Courtesy Wizards of the Coast

Return to Ravnica is right around the corner. And when it comes, I will be wearing the blue and red of Izzet with pride. I have at least one Standard deck planned, and the guild is looking strong in Limited formats as well. On top of that, I’m planning on dipping my toe into Legacy soon, and the deck I’m considering is entirely red. But that’s a post for another time. Today we’re talking about Friday Night Magic.

I love FNM as a concept. Having a steady night for competition at a low cost provided you can assemble a deck is very appealing. And the Internet has made deck assembly even easier. Any deck being played by the pros can be found with a quick Google search or two, and if you have the disposable income, even the rarest of cards can be found for sale somewhere.

Now, I will admit to a bit of emotional and cultural bias when it comes to this. It’s one of those moments where I shake my walking stick at the young whipper-snappers taking up table space in my hobby. You see, I first played Magic back before there was an Internet, and all you really had to go on was sheer deckbuilding instinct, hard-won experience, and the occasional article in Scrye magazine. Does anybody else remember Scrye? Anyway, there really isn’t anything wrong with copying a deck from an online pro-winning deck list, I just get a little peeved when I keep losing to the same online pro-winning deck list because everybody and their kid seems to be playing it.

Like I said, nothing wrong with this. Play what works for you. I just prefer building my own decks.

Of course, there’s no way to test my deck ideas other than playing them. While I recently got back into Magic Online for the first time since some point during the Renaissance, I don’t have anywhere near enough cards from the Innistrad block to replicate my deck. Speaking of which…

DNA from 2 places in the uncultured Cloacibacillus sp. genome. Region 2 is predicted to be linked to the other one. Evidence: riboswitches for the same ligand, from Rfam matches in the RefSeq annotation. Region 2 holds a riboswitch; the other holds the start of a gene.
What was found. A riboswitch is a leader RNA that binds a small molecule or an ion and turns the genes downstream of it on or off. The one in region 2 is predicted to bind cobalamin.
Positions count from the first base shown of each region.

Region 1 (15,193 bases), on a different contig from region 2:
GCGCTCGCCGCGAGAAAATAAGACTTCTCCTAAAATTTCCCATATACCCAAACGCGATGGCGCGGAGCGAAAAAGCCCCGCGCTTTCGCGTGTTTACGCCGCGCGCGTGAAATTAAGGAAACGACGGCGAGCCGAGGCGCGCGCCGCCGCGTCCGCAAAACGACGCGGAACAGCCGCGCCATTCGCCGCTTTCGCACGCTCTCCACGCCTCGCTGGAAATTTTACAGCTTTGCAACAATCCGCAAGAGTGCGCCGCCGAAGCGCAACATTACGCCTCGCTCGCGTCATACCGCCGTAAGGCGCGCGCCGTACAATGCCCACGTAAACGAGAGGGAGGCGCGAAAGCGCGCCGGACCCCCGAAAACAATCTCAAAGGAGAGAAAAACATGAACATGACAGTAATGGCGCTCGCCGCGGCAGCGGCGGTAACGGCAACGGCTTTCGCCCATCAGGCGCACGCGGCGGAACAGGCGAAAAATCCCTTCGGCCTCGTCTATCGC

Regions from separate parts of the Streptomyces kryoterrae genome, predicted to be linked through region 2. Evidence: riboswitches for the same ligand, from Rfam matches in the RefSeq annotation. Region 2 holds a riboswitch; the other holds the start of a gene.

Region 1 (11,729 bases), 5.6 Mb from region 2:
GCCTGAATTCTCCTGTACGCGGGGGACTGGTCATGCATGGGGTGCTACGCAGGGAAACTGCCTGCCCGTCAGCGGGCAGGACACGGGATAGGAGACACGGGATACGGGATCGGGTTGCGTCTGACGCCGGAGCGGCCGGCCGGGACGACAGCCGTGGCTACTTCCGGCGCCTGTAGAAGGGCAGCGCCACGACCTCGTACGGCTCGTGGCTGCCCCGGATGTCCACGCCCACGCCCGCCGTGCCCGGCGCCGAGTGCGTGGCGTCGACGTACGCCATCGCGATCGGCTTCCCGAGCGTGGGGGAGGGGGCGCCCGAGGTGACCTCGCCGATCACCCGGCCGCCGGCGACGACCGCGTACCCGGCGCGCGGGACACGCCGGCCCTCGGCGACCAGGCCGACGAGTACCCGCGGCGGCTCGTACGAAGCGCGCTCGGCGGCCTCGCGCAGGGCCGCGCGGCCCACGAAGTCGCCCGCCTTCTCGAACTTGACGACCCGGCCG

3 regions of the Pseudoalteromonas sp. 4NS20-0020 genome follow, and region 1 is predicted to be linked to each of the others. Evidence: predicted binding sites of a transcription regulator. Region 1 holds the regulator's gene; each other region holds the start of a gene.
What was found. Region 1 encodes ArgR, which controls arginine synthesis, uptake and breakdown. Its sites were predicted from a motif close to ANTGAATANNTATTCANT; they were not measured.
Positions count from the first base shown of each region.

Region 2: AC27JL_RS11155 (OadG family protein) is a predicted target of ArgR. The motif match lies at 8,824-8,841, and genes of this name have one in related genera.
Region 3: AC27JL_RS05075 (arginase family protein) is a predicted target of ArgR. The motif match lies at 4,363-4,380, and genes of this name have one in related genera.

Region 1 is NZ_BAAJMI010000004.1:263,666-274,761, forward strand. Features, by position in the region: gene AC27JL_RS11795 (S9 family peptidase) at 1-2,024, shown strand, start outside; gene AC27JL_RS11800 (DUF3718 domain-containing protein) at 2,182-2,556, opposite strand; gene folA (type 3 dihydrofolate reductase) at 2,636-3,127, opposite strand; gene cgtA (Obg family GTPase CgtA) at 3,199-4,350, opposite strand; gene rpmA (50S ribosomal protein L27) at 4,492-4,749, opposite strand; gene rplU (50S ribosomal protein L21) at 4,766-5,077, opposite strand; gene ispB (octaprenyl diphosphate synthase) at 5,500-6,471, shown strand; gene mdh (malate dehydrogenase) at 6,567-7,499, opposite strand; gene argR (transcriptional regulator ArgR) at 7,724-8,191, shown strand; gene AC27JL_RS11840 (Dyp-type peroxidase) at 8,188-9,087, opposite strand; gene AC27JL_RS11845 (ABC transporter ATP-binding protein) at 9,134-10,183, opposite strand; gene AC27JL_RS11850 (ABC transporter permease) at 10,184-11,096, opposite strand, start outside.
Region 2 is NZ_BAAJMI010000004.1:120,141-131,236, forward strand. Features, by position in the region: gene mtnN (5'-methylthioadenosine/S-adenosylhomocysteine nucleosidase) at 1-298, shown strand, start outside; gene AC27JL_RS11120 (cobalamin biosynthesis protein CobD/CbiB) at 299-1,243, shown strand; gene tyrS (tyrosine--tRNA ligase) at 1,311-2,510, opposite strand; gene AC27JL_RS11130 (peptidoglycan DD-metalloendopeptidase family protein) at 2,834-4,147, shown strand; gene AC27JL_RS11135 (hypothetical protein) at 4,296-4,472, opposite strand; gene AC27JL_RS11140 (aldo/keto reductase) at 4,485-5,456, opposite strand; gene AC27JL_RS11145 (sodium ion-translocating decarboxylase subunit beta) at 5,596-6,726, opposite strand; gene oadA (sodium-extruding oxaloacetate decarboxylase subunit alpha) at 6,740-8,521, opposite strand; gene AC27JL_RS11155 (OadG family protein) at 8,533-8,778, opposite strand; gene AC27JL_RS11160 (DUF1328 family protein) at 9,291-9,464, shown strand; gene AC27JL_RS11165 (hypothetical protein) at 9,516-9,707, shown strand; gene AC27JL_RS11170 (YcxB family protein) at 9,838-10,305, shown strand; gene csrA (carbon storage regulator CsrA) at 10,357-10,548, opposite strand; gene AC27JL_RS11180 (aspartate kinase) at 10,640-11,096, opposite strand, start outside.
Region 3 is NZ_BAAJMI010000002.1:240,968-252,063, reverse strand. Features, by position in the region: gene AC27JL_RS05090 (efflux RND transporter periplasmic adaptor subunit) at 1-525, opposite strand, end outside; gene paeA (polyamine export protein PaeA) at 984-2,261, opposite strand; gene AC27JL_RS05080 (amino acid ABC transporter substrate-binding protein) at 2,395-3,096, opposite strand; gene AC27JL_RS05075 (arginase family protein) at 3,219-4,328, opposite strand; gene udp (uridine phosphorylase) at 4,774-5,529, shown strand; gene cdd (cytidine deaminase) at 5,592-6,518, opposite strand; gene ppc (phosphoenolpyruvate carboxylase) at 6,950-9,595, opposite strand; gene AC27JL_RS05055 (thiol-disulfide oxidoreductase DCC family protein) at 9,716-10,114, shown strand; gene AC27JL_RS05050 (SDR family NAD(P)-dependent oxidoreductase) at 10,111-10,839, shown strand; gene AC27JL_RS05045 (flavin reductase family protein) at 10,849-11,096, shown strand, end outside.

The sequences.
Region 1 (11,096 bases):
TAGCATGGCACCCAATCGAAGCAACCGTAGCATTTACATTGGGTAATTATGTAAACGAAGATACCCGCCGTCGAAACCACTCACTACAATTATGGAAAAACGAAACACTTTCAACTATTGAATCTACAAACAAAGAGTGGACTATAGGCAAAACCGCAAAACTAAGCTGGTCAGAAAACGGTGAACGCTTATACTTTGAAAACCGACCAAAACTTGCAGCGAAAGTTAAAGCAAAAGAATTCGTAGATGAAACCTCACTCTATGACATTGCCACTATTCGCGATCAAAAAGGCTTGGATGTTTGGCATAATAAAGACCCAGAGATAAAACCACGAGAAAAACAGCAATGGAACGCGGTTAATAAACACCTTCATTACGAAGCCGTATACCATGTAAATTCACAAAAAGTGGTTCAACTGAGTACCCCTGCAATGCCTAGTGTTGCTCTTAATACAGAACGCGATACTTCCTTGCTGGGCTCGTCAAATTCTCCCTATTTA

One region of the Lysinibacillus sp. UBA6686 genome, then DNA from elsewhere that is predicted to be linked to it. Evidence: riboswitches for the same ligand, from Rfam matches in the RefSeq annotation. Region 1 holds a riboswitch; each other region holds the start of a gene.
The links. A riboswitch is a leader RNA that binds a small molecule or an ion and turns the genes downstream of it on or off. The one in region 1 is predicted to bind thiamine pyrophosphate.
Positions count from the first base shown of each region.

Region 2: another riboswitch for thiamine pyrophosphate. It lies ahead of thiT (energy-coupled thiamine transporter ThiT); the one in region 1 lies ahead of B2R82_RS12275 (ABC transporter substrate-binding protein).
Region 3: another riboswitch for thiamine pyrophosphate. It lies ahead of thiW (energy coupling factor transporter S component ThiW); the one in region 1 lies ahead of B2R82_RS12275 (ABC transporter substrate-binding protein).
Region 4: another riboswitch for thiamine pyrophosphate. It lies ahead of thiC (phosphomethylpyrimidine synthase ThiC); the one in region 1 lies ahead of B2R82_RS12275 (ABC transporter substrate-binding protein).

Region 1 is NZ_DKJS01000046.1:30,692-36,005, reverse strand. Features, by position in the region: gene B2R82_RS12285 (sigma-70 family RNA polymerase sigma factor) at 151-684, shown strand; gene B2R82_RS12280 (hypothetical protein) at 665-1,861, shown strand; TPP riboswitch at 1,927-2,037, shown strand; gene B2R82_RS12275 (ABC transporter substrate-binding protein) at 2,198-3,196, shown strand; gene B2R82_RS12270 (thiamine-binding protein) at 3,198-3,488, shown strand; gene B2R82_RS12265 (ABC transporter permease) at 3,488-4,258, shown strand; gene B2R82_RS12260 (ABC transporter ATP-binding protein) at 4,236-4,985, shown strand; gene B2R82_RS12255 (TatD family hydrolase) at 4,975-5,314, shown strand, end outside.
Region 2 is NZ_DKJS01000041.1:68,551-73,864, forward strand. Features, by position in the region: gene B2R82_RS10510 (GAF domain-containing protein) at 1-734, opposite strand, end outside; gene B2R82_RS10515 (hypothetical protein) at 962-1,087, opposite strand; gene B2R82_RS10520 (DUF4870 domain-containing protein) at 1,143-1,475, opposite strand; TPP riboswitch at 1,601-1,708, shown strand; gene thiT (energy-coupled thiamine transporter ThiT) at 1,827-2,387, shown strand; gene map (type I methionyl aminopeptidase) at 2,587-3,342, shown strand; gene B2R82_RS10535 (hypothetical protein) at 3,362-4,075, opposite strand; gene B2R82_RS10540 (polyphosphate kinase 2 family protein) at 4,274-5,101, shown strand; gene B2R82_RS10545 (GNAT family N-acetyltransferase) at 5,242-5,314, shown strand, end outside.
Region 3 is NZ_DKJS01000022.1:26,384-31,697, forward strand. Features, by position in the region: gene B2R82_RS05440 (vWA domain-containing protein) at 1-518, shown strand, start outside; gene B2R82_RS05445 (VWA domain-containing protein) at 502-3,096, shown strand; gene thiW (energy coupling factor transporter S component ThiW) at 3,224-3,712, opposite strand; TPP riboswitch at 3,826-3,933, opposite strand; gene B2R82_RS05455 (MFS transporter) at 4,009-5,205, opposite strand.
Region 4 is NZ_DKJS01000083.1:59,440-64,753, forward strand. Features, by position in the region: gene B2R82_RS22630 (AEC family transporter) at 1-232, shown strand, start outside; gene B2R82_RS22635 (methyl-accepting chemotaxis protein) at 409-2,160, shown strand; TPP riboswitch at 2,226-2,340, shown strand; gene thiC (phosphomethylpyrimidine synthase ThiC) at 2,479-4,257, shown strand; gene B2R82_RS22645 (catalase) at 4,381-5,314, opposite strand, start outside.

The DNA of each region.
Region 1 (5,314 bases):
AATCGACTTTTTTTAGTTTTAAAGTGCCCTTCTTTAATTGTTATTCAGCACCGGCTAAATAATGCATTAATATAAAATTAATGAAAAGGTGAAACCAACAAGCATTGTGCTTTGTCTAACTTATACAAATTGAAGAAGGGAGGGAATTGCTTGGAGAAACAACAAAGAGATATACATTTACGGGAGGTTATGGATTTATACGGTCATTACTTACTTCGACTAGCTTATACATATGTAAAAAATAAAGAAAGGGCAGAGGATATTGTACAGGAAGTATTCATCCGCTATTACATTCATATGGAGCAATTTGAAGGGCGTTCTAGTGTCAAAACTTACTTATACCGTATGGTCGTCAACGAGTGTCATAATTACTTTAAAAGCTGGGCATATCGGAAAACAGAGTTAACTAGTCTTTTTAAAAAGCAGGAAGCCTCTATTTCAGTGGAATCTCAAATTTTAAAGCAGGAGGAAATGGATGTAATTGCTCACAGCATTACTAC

It will still be a couple weeks before my full Izzet plan comes to fruition. I do have a somewhat viable deck I’ve been monkeying around with, and I think I need to revisit its most successful iteration. At the same time, there are some concepts from the latest version of it that I really like, but the way it was set up was simply too reactionary. Still, having responses planned is good, and going fully aggro didn’t really work for me, either. The result is what the pros like to call “midrange.”

[mtg_deck title=”WB Token Midrange”]
// Creatures
4 Doomed Traveler
3 Hero of Bladehold
3 Stonehorn Dignitary
3 Blade Splicer
2 Bloodline Keeper
2 Captain of the Watch

// Spells
4 Lingering Souls
3 Honor of the Pure
3 Go for the Throat
3 Oblivion Ring
1 Intangible Virtue

// Planeswalkers
2 Sorin, Lord of Innistrad
2 Elspeth Tirel

// Lands
11 Plains
7 Swamp
4 Isolated Chapel
2 Vault of the Archangel

// Sideboard
3 Revoke Existence
3 Celestial Purge
3 War Priest of Thune
2 Day of Judgment
2 Grafdigger’s Cage
2 Doom Blade

Cutting [mtg_card]Venser, the Sojourner[/mtg_card] hurts, but vigilant soldiers that slow down aggressive enemies while quick token generation holds off opposing creatures and makes it difficult for control decks to keep up may be a more viable path to victory.

I really can’t wait for Return to Ravnica. This deck need some time off, probably until Gatecrash shows up. Or I pull enough good cards to make a Junk Tokens deck…